For the most part, the reaction to the last few Need for Speed games was the same: "Why aren't they more like Need for Speed Most Wanted?" "Where are the cheesy cutscenes and the over-the-top cop chases?" It seems as if EA heard those cries, because for better or for worse, Need for Speed Undercover feels like Most Wanted.
In Undercover you play the role of...wait for it...an undercover officer. Along with agent Chase Linh, played by the attractive Maggie Q, your job is to take down a group of street racers that have somehow become involved in an international smuggling ring. The story is told via campy cutscenes that fail to capture the charm of Most Wanted thanks to uninteresting characters and a predictable plot. Having a story provides incentive to make it through race after race, but the whole "this is cheesy so it's cool" thing feels kind of forced this time around.
Like many other Need for Speed games, all of your racing will take place on the streets of a fictitious open-world city--here it's the Tri-City Bay area. You'll start with a lousy vehicle, but it won't be long before you're able to snag a pink slip to a nicer ride. As you progress you'll earn cash, which can be used to unlock (50+) new vehicles from manufacturers such as Nissan, Dodge, Cadillac, Ford, Porsche, Lamborghini, BMW, Aston Martin, Mitsubishi, and more. If you're into tuning individual aspects of your ride or purchasing individual parts you can do that, but if you're not into tinkering you can purchase an upgrade package and be on your way.
Not only will you earn money for winning an event, you'll earn driving points for dominating it--basically beating it really, really bad. You can power up a number of your driving attributes, but they don't have a noticeable effect on how your car handles. As long as you drive fast you'll probably dominate, but there are occasional races where you'll totally obliterate the time needed to dominate an event, but you'll still lose to the CPU. The game also encourages you to drive with style and drift, draft, and drive really close to other cars, but other than increasing your nitrous there's little to gain from doing so. That said, the new J-Turn mechanic, which lets you bust quick 180s, is invaluable when chasing down rivals or evading the cops. You'll use it because it's useful, though, not because it gets you heroic driving points.
The cops are back in full effect in Undercover, and for the most part, their return is welcome. The challenges in which you must ram and take out a certain number of police cars are great fun, as are the challenges where you must cause a certain monetary sum of damage. Of course, you don't always have to ram cars to take them down; you can also run into log trucks, electrical towers, billboards, and more to leave a little surprise for your pursuers. It's too bad that some odd quirks hamper the cop chases. The environmental hazards that you can unleash certainly look cool and are effective, but quite often you won't see any police cars get hit by the objects, yet when the cutscene ends the cars are trashed. Sometimes you won't have to do anything at all to evade police--the game says "go" and you stay still and nobody finds you. Cops are capable of laying down spikes, but you can go the entire game without them ever doing so. The biggest problem, however, is that the cops don't do much other than bang on the side of your car and yell at you, so if you last long enough they sort of fade away on their own. This makes the chases less challenging than they could have been and also makes them feel artificial, like you're just fulfilling some sort of time requirement until the game decides you've done well enough to escape.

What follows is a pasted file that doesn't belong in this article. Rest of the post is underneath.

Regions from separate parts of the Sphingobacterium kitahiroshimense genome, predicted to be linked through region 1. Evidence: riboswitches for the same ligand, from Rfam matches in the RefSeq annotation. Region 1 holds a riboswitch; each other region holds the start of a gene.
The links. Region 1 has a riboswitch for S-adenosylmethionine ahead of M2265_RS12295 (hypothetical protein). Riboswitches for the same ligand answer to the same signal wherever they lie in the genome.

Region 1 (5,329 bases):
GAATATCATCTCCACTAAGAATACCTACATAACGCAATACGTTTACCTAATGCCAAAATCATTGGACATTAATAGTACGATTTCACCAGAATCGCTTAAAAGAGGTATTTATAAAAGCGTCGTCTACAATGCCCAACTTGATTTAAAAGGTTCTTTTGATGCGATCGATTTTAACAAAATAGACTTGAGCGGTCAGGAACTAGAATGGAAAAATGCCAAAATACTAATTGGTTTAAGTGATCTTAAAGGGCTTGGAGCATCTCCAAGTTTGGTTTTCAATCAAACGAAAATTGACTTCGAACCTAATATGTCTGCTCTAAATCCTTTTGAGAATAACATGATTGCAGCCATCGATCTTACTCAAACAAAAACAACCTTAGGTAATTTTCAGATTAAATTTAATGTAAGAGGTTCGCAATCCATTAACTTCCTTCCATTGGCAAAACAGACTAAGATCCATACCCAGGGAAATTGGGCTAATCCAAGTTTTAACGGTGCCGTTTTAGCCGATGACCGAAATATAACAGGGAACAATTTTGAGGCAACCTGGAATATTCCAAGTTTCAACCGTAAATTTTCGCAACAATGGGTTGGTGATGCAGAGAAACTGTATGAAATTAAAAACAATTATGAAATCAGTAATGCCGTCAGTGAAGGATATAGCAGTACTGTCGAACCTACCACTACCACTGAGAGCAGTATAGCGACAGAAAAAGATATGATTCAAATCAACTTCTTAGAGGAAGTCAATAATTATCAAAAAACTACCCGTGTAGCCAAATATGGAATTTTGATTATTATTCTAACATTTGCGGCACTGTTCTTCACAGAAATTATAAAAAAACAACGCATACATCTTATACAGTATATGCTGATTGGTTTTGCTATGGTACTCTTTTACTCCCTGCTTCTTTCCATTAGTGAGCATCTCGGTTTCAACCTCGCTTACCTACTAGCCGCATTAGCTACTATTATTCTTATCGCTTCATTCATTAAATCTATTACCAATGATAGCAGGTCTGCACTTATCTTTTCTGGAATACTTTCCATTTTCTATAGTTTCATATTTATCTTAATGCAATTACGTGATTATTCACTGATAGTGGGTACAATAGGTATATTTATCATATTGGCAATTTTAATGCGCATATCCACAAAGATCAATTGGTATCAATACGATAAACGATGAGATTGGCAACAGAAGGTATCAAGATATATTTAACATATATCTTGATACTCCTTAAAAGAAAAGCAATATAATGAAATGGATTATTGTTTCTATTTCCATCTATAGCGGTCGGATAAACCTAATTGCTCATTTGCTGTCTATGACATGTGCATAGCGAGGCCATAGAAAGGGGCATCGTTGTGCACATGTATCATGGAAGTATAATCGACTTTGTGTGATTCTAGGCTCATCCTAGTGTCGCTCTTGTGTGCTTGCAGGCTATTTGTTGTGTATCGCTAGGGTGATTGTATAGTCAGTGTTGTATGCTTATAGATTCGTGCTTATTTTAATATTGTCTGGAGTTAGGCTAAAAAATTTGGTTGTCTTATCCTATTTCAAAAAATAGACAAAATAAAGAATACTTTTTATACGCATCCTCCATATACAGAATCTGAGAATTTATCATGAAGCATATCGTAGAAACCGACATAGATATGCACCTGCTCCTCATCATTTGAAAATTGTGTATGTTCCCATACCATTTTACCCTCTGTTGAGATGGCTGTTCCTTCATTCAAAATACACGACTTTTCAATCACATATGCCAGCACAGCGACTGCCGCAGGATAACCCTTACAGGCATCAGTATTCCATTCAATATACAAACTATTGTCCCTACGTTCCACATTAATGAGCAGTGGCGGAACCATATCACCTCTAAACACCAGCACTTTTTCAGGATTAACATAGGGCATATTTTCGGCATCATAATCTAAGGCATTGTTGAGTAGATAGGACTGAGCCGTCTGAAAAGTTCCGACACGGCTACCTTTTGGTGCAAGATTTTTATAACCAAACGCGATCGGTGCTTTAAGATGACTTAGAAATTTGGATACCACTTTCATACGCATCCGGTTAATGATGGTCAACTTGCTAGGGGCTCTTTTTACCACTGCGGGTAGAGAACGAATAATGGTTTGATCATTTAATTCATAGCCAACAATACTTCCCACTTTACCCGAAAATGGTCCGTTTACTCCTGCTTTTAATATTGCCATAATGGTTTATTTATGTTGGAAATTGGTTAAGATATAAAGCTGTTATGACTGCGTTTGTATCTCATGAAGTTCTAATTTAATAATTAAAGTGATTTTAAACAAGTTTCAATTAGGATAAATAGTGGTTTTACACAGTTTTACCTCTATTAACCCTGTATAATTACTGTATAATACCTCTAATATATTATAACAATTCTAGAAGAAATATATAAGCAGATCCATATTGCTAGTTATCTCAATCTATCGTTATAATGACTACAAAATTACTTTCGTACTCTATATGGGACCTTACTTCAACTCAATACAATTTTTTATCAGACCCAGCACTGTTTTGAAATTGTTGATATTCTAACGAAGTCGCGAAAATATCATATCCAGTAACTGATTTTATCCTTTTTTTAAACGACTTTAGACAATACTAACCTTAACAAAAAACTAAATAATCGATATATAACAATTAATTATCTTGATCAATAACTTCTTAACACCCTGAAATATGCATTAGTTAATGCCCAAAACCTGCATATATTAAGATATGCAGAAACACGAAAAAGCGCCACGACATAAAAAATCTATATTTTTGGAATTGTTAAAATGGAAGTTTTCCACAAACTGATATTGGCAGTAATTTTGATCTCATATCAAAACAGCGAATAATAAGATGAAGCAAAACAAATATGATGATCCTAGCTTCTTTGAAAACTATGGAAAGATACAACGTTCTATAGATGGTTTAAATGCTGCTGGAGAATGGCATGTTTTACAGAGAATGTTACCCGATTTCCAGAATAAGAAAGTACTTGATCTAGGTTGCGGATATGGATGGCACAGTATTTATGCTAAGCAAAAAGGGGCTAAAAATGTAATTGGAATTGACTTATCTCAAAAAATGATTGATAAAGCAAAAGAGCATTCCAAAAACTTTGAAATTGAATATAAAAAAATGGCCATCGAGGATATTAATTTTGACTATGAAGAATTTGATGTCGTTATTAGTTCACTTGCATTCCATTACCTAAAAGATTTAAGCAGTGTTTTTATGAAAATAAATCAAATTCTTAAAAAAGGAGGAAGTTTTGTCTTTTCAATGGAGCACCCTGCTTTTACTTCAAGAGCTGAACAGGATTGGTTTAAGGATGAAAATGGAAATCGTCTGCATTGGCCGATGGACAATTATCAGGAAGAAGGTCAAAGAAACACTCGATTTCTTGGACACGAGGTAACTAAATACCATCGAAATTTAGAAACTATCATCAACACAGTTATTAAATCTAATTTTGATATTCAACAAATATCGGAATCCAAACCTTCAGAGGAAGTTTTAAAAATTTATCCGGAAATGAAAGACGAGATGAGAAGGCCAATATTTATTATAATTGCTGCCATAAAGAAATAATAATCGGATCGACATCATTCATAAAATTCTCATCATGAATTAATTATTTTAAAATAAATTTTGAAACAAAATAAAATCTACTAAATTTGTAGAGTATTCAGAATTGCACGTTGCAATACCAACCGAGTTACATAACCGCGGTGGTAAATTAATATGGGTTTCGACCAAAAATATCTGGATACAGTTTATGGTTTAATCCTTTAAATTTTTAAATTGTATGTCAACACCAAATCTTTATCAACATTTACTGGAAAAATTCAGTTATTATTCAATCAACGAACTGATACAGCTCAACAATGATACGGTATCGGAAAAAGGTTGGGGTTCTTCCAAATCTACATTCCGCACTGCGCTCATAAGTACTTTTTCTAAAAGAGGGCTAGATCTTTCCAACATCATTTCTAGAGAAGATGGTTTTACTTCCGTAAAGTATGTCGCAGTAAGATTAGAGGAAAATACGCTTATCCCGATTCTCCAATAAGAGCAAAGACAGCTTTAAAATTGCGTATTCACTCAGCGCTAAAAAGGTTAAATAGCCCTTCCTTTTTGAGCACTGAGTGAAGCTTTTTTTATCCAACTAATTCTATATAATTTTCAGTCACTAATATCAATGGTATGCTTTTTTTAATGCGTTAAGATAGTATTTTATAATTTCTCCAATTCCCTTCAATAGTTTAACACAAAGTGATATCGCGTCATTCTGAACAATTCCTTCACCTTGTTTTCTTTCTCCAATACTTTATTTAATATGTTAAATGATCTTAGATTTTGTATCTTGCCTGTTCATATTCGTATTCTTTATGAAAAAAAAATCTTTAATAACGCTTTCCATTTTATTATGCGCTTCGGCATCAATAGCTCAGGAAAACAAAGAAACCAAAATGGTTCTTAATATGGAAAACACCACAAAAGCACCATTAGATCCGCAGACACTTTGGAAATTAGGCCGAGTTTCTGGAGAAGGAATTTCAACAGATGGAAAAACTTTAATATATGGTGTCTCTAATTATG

Undercover isn't just about messing with the Man. There are events where you need to maintain a lead for a specific amount of time or get a certain distance ahead of your opponent. Sometimes you'll have to shake the cops while trying to keep a stolen ride in pristine condition, and there are checkpoint races and circuit races as well. There's not a whole lot that's original here and the races are generally extremely easy--you might not see another car for an entire race once you've cleared the starting line. They're difficult on occasion, but this is usually because of the choppy frame rate, which is often dreadful on the PlayStation 3. It's not as if Xbox 360 owners are getting a smooth, fast frame rate, but it's significantly better than the PS3's slide show, which is often so bad that it makes the otherwise great-handling vehicles a chore to drive. What's odd is that there's really no obvious reason for the game's poor frame rate; the city doesn't look much different than those in Carbon and Most Wanted, and the car models have aliasing issues.
That said, the game does do a few things very well. The online cops and robbers mode, where the robber tries to pick up money and take it to a drop-off point while another person plays the cop and tries to ram them, is quite a bit of fun. But mostly what the game gets right is its pacing. The races are short--sometimes as short as 20 seconds, and almost never longer than five minutes. Another cool thing the game does is it lets you instantly jump to the closest race by pressing down on the D pad. If you want to find a specific event you can press up and you're taken to a GPS map, where you can instantly go to the race of your choice. It'll save you a lot of needless backtracking, and combined with the short races, makes sure that Undercover never gets boring.
If you're one of the many people who loved Need for Speed Most Wanted, flaws and all, you'll find a lot to like in Undercover. It's not very original and the slow frame rate is a downer, but there's no denying that it's just good fun to run from the cops and wreak havoc on a city in the process.